My dearest Zoey,
Won’t you tell me the meaning of this distance? The meaning of this silence?
How could you tell me? I’m the deserter. The coward, the sheep, the phony.
And still, my heart sings like a wind chime in the ocean breeze when I think of the day when we’ll see each other again. It should be a Sunday, so you can be mine the whole day with no one to bother us.
What will I ask you? Millions of questions invade my mind. Some beg for an answer, others are there just to steal more time with you.
What will you ask me? I hope not much. I’m not good with words, not with the ones I suspect you’d rightfully expect. I’d rather sit in silence and let my eyes and hands give you all the answers you need.
And still, I know you’d like to hear an explanation. I wish I could give you one. But I don’t have it. I only have a confession, a story, the near-truth of everything that’s wrong with me.
Here it goes.
Who am I?
I’m the one who turns hours into billable hours, billable hours into money, money into lots of green tea, and tea into more billable hours. I fool myself year after year that the finish line is near knowing that, for the ones like me, there is no finish line. There is only the next thing, the next task, the next goal.
My ego beams when others see me as important and when they ask for my help, anytime, any day, of course, for a hefty fee.
I forget birthdays and I miss funerals. And I laugh when my mom tells me: “A funeral is not like a birthday. You can’t miss it and promise to go next year.” What does she know? I’m busy.
Sometimes I get brilliant ideas. I once thought of turning one of the rooms in my office into my bedroom. The one facing the city lights. This way I’ll never have to leave the office. I could go home only on Friday nights or Saturday mornings. It would be like a trip to a holiday house. How exciting!
In my world, things like returning to an apartment at midnight with an empty fridge, a messy carpet and an undone bed, as bleak as that is, are my normal and serve a purpose, a noble goal, albeit hidden from the minds of many.
I worry a lot. I worry all the time. There’s always something to worry about if we look around us close enough, long enough.
I keep only one friend, Albert. He’s the only one happy with the one hour slot per month that I feel comfortable giving up. The rest of my friends had unreasonable demands on my time. They wanted to be missed, fill a void, not a slot. Good gracious! Such crazy ideas!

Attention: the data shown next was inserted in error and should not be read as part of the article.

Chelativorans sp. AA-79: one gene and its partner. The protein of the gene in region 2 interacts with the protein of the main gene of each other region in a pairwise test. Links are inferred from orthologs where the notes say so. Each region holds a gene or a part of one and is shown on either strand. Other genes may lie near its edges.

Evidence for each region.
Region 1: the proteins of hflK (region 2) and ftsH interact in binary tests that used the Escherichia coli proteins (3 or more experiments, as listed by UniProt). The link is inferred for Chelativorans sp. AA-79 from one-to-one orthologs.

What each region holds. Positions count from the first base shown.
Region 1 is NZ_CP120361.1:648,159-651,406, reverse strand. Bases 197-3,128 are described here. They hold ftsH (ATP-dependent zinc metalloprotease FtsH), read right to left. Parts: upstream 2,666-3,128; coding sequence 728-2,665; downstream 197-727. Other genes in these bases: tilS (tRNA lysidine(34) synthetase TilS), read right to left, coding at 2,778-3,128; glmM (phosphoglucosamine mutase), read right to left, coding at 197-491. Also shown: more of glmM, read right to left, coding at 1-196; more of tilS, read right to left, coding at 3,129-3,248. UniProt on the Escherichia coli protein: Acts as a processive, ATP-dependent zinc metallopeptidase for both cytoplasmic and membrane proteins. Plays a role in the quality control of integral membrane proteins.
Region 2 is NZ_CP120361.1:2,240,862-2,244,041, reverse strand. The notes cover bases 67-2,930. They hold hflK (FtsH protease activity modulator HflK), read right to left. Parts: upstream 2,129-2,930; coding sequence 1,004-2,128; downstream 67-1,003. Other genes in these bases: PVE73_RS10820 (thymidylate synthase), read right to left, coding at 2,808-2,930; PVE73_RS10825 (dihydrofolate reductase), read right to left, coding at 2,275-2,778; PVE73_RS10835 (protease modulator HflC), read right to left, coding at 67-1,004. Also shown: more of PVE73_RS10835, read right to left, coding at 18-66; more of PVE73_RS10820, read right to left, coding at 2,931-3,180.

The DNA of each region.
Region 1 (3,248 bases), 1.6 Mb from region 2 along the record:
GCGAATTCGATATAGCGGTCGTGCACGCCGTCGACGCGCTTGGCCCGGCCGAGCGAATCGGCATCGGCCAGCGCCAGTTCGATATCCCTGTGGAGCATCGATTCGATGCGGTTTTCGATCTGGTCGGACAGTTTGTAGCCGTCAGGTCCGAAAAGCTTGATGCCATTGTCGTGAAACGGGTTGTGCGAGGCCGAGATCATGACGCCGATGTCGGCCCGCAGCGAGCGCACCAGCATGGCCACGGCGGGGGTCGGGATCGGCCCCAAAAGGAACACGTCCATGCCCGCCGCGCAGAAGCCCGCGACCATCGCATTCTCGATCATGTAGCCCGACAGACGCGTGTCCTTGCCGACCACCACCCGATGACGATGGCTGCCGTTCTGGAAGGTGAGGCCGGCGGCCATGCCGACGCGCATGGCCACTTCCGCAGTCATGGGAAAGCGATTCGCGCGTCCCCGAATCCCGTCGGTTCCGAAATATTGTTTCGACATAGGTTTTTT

I don’t date much anymore. What would be the point? All my relationships have died in infancy from scheduling problems. I apportion my time in blocks of seconds, and all women want days, each week, just for the two of us. To do what? Are you serious? All day? No way, my dear.
When I’m not feeling well or I’m too tired and jaded, I feel guilty; I go ballistic because hey, I don’t have time for such nonsense.
I’m so bedeviled by my own ambitions that it never occurred to me that a clouded mind is a recipe for disaster or, that outside my office, there is an entire world full of colors and possibilities. To me, there is only one thing that matters: I have to reach a point where I can finally boast to myself and the whole world that I made it.
And, because of that, I’m always in a hurry. If you look for me, you’ll find me between two things that both need to be done today, now, in this moment. Don’t worry about bothering me, most likely I won’t even notice you. Why should I? You’re not on my to-do list today, dear.
So, after telling you all this, who am I again?
I suspect I am what you might affectionately call a workaholic. But don’t tell me that. I can’t stand the word, I just accept the reality behind it. Because, really, what’s so bad about working all day long? Work is the only thing we can control, manage, and keep. It’s the only constant in our life that, unlike people, doesn’t hurt us. Plus, don’t they say if you do what you love, then it’s not considered work?
You might think I’ve been born this way. But I beg to differ.
We live in a world where working weekends and late evenings slowly became the norm and the ones who don’t conform to the new reality are seen as outsiders, slackers, and lazy bums. Economists are even trying to convince us that four weeks holiday is not something that’s natural. And, like Turkish people say, the one who enters a Turkish bath sweats, and living in these wonderfully progressive societies doesn’t come with perks only. The ones in charge figured out long ago that slowing down is potentially dangerous. Idle hands force you to think.
And what good comes out of too much thinking anyway? Why ask yourself so many questions? Who’s going to give you the answers? Look around you. The guy next door is busy doing things, surviving, like you. He has no time to look for answers. Books? You make me laugh. What does the title self-help suggest to you?
So, my dear I’m afraid that my addiction to work was not something I’ve been born with. It started as a distraction from my very own personal anguish and slowly became a learned obsessive habit easily entertained by the values of a new world.
And still, there are times when I do take a step back and ponder all the things I neglected, all the things that I refused myself as part of the necessary sacrifices. There are things as weird as playing mini golf stark naked on a nude cruise in Panama or as simple as having a cup of tea while watching the sun set behind the Taj Mahal. Yes, I too have a wish list of things I want to do. Yes, I too would like to travel the world.
I imagine how it would be to wake up one day, drive straight to the airport, look at those departure panels, pick a place, buy a ticket and go. Just like that. Run away from this striving, citified world. Live cheaply and simply. Wouldn’t that be marvelous?
But then my phone beeps, emails are coming at me like machine gun bullets and my calendar is jammed to the brim with obligations. One always more important than the next. I lower my head and muddle through, because well, that is sort of how life works.